Dr. Carin Bondar (“biologist with a twist”) demonstrates why size matters in an episode of the Web series Wild Sex—and now it’s available as a book.

It’s Friday, and there’s no better time to have a frank, no-holds-barred discussion about all the weird and wonderful sex that takes place every single day, across all species, on this glorious blue planet we call home. Dr. Carin Bondar, biologist and host of the popular web series Wild Sex, is here today to take your questions—many of which are likely answered in her new book, Wild Sex: The Science Behind Mating in the Animal Kingdom.

She divides the book into three sections. Part one is the Meet, exploring all the strategies animals use to get lucky with the object of their desire. Part two is the Sex, and it goes way beyond the boring human model of inserting Part A into Slot B, even delving in to sexually transmitted infections. (Did you know koalas in the 1800s showed signs of chlamydia infections? I didn’t.)

Image courtesy of Carin Bondar.

Finally, as a mother of four, Bondar knows that sex doesn’t end with the orgasm, so the last third of the book focuses on the Aftermath: offspring and parenting strategies in the animal kingdom.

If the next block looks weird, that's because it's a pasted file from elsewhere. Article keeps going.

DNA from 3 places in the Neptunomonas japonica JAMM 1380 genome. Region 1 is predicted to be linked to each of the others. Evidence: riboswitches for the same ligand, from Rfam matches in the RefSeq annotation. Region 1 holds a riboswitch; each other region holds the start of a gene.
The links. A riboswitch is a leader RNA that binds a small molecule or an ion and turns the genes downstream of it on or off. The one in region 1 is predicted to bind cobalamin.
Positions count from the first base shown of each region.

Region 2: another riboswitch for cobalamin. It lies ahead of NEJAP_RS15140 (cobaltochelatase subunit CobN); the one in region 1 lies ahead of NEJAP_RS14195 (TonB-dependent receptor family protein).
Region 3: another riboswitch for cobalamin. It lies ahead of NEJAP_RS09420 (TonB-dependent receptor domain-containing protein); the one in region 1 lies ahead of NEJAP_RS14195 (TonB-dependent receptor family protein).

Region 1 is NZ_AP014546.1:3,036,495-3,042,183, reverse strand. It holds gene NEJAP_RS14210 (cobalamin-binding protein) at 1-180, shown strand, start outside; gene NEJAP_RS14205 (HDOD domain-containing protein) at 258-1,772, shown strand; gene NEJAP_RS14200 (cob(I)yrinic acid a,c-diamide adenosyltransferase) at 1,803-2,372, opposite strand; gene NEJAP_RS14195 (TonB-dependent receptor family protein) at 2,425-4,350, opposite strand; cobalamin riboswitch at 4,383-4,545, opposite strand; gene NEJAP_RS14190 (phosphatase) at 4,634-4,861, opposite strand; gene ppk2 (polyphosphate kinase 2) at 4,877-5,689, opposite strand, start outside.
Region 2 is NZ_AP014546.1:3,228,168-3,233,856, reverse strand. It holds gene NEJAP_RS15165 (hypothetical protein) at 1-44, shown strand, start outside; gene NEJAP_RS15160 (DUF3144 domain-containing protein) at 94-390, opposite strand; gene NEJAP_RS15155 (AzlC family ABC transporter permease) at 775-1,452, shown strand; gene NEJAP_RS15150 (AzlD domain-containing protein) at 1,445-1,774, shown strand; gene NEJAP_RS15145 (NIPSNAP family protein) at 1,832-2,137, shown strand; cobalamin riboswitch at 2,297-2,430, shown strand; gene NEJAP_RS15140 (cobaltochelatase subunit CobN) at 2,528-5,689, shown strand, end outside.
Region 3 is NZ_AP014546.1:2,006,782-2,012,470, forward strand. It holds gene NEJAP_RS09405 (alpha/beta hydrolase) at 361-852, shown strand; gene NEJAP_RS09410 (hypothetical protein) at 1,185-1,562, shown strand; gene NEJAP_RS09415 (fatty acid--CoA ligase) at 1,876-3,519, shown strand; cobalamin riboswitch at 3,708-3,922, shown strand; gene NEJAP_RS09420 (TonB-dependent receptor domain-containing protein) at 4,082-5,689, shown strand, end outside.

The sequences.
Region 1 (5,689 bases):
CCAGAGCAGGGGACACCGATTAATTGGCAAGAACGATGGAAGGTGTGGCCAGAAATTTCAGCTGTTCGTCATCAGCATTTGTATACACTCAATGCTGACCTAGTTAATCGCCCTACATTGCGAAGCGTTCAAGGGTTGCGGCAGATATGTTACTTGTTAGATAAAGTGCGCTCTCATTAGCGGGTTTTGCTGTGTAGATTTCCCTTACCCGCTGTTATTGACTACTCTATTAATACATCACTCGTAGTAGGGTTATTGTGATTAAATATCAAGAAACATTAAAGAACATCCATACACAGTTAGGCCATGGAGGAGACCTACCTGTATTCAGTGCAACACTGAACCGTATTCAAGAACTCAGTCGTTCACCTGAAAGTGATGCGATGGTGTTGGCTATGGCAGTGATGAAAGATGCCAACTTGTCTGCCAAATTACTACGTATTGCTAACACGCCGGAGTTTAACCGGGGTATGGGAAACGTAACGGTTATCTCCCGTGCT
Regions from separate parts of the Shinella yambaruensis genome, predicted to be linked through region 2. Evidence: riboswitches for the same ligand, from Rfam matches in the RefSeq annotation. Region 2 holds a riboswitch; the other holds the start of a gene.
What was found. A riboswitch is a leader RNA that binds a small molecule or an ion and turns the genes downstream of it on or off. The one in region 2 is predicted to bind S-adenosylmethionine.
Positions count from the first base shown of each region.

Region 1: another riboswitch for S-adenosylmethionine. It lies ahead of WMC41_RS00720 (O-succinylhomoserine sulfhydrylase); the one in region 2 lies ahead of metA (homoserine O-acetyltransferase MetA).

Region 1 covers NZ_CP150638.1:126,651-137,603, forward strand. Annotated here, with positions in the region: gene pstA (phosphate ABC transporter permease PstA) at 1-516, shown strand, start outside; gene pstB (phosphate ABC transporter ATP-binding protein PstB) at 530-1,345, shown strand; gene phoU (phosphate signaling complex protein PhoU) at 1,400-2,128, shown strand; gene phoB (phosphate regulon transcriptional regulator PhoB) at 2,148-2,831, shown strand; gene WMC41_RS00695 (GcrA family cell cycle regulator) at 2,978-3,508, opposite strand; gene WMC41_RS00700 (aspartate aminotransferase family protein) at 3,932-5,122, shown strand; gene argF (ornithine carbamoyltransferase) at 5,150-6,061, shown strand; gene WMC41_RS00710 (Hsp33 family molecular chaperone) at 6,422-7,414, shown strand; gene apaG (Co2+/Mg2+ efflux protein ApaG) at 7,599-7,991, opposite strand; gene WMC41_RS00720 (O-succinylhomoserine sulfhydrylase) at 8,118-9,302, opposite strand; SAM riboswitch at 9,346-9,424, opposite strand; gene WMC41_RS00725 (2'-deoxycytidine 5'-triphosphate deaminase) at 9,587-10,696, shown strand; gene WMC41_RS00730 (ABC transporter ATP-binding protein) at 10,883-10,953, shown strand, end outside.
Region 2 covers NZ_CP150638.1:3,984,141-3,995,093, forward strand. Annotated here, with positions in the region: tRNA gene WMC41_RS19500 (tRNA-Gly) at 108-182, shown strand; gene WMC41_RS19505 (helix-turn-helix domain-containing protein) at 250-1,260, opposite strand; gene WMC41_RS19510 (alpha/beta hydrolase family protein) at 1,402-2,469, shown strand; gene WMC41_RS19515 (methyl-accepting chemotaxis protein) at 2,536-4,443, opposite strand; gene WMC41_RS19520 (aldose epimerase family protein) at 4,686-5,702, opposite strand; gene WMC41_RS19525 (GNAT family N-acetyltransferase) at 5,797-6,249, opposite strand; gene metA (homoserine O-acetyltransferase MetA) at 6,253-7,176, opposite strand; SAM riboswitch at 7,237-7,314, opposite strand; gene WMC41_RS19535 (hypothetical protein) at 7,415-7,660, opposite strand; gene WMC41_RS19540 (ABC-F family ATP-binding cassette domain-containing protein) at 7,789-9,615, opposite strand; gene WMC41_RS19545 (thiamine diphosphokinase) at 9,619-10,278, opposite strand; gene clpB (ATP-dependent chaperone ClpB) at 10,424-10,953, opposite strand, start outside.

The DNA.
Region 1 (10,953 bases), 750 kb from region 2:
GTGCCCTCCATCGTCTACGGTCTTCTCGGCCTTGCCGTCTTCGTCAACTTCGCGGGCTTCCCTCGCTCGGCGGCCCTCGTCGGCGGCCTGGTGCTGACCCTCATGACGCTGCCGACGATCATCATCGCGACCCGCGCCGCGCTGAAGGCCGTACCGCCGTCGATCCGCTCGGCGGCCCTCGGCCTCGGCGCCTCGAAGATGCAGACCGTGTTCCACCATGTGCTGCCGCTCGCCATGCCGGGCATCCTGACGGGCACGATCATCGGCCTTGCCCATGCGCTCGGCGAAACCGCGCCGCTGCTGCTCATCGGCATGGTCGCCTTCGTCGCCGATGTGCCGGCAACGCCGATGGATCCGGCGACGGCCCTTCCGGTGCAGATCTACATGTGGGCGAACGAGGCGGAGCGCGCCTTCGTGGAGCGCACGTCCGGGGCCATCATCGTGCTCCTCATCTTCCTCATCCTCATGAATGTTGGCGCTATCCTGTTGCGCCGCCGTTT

Sure, we’ve read about “lesbian” albatrosses and “gay” giraffes, necrophilic penguins, and super-horny bonobos.

But there’s also a sea slug that loses its penis every time it has sex and magically grows a new one within 24 hours. Female elephants have uniquely shaped genitalia to prevent them being raped by overly aggressive males. More than one species engages in various forms of “cross dressing.” And let’s just say that the unusual mating practices of bedbugs will probably make you shudder. (Two words: “traumatic insemination.”)


So go ahead and ask the good doctor about your weirdest, most embarrassing sex questions. She’s pretty hard to shock. Now’s your chance to learn all about that wild, wild sex.

UPDATE: And we’re done! Thanks to all our commenters who brought such terrific questions, and to Dr. Bondar for her great answers.